A Doll`s House ppt

January 7, 2018 | Author: Anonymous | Category: Arts & Humanities, Performing Arts, Theatre
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A Doll’s House I: Historical and Social Context II: Life of Ibsen

III: A Doll’s House

By Henrik Ibsen

Historical and Social Context • A Doll’s House was published in Norway on December 4th, 1879. •

The first stage production was in Copenhagen on December 21st, 1879.

• The play caused an immediate sensation, sparked debate and controversy, and brought Ibsen international fame. • Performing the play was considered a revolutionary action, a daring defiance of cultural norms of Victorian Europe (1837-1901).

Historical and Social Context • “Bourgeois Respectability” Ideals: Financial Success, upward social mobility, freedom from financial debt and moral guilt, and a stable, secure family organized along traditional patriarchal lines.

Picture: Woman in formal gown, c. 1879 – Grands Magasins Pygmalion, Summer Catalog 1879

Historical and Social Context Patriarchal ideals were supported and reinforced by a social structure in which women had little overt political or economic power. They were economically, socially, and psychologically dependent upon men and especially dependent upon the institutions of marriage and motherhood.

Picture: Mother and Two Children by Mary Cassatt

Historical and Social Context Social Responsibility Motherhood within marriage was considered a woman’s highest possible achievement. It was a social responsibility, a duty to the state, and thus, a full-time job. Mothering was no longer something that came naturally, but was something that had to be learned. High infant mortality rates, particularly in urban areas, were unilaterally blamed on mothers. Working class mothers were labeled neglectful, when in truth they struggled with both child care and feeding a family.

A Victorian mother, pushing a pram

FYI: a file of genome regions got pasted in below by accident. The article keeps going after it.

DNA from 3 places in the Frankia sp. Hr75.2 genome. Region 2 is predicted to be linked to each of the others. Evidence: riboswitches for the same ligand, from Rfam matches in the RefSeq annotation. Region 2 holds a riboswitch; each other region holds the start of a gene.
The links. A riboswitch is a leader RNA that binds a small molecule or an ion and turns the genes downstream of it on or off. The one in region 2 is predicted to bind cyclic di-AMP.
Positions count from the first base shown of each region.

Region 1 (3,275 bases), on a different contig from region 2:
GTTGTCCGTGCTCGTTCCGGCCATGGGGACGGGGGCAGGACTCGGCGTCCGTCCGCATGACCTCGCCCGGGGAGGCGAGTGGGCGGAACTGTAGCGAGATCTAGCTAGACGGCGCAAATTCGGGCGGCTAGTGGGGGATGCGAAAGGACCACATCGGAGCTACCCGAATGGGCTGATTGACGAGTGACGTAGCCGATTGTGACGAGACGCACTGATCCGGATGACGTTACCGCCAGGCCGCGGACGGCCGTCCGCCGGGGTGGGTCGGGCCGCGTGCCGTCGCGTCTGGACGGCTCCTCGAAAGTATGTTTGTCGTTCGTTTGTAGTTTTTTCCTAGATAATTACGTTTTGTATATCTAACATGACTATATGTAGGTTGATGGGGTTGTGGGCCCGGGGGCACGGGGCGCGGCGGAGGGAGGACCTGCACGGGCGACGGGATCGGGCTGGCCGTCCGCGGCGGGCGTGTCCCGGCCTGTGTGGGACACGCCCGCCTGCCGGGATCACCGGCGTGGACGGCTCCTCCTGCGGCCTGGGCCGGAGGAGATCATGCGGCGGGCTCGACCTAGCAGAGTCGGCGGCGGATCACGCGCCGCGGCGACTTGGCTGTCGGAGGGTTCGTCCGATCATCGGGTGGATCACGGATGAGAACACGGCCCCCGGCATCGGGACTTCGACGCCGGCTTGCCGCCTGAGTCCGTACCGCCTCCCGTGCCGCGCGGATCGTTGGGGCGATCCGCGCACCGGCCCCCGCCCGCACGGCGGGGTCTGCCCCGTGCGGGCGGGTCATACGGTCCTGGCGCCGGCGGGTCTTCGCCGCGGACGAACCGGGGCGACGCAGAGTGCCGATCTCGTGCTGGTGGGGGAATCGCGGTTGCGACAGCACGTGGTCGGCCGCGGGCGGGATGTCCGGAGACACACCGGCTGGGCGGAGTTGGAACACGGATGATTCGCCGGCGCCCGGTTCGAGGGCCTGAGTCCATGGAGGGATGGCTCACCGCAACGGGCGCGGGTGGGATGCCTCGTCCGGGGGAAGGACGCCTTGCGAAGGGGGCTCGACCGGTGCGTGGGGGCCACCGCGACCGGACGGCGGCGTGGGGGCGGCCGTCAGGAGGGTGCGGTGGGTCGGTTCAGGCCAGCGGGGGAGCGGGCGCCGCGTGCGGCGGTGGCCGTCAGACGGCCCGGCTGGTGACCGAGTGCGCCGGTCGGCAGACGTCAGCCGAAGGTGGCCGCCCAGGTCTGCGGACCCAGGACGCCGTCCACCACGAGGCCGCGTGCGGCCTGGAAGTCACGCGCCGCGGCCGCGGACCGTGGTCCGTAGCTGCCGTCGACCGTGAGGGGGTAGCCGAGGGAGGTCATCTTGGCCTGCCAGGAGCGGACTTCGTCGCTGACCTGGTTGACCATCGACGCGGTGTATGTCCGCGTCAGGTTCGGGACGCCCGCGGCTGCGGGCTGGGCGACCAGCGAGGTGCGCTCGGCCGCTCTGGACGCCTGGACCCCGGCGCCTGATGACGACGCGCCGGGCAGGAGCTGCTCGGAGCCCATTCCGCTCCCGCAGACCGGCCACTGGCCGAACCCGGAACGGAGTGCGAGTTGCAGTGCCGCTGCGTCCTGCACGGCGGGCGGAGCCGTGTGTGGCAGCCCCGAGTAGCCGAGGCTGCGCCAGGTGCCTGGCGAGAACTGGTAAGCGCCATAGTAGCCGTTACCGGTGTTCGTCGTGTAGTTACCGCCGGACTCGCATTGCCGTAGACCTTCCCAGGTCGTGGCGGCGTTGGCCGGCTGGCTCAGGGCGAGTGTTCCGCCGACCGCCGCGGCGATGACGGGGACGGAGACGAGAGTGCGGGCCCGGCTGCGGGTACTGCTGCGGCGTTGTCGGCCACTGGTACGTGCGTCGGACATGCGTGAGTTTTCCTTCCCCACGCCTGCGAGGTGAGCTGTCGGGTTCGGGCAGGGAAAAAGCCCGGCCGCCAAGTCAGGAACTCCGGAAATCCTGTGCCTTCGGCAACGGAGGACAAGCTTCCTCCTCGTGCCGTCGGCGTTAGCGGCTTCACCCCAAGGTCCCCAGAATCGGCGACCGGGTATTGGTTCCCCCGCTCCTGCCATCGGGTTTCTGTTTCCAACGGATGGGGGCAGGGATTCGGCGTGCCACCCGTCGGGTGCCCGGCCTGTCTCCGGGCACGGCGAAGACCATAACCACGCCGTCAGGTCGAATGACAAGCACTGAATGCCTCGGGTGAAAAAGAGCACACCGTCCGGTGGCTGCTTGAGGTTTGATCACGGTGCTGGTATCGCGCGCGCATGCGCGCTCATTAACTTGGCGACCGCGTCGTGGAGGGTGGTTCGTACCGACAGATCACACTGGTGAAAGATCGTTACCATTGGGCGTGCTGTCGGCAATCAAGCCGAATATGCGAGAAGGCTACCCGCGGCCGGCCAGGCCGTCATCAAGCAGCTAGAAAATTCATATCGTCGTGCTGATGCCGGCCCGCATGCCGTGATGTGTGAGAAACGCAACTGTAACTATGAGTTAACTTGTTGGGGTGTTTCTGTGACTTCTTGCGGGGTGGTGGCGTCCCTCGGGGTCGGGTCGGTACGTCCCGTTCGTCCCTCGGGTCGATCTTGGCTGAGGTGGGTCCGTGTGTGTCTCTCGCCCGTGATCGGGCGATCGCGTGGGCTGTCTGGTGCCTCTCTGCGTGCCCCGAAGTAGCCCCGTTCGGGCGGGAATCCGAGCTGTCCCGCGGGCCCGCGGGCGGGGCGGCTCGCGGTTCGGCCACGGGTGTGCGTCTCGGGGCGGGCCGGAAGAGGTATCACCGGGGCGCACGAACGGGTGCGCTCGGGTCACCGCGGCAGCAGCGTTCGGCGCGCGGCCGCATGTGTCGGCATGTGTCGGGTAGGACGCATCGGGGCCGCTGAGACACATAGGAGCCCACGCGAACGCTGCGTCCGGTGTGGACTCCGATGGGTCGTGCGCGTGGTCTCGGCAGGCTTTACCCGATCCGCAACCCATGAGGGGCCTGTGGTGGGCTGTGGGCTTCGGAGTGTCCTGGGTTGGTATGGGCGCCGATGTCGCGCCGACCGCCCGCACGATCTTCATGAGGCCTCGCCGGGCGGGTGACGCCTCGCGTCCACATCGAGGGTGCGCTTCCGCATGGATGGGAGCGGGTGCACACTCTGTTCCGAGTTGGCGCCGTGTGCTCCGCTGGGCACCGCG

Historical and Social Context The Ideal Woman •Piety




'... her ardent and unceasing flow of spirits, extreme activity and diligence, her punctuality, uprightness and remarkable frugality, combined with a firm reliance on God ... carried her through the severest times of pressure, both with credit and respectability ...' (The General Baptist Repository and Missionary Observer, 1840).

Victorian husband and wife

Historical and Social Context At Home •The home was considered a haven from the outside world. •The middle class home contained concrete expressions of domesticity in the form of servants, homely décor, comfortable furnishings, home entertainment, and clothing. •Women’s fashion reflected their homes’ interior furnishing, further cementing them in their role as wife, mother, and domestic manager.

Historical and Social Context Household Management Numerous publications were written to instruct women on how to be good wives and household managers. 'She [the housewife] is the architect of home, and it depends on her skill, her foresight, her soft arranging touches whether it shall be the "lodestar to all hearts", or whether it shall be a house from which husband and children are glad to escape either to the street, the theatre, or the tavern.' (The Christian Miscellany and Family Visitor, 1890).

Mrs. Beeton’s Book of Household Management (1861), remained a bestseller for over 50 years.

Historical and Social Context Household Management •Middle class households could generally afford only one servant. Servants were a status symbol and not intended to relieve the stress of house management. •Many household chores still fell to the lady of the house. •Household duties included fetching and boiling water, washing and ironing clothes, scrubbing floors, and sewing and mending clothes and linens.

Historical and Social Context Marriage •It was illegal to marry a deceased wife's sister. •Marriage was encouraged to be with someone of the same class. •A man had to prove that he could give his future wife a life in the manner to which she was accustomed. •A woman had to have a dowry. •A family could set up a trust to protect a woman's inheritance. •Marriage was considered a business deal.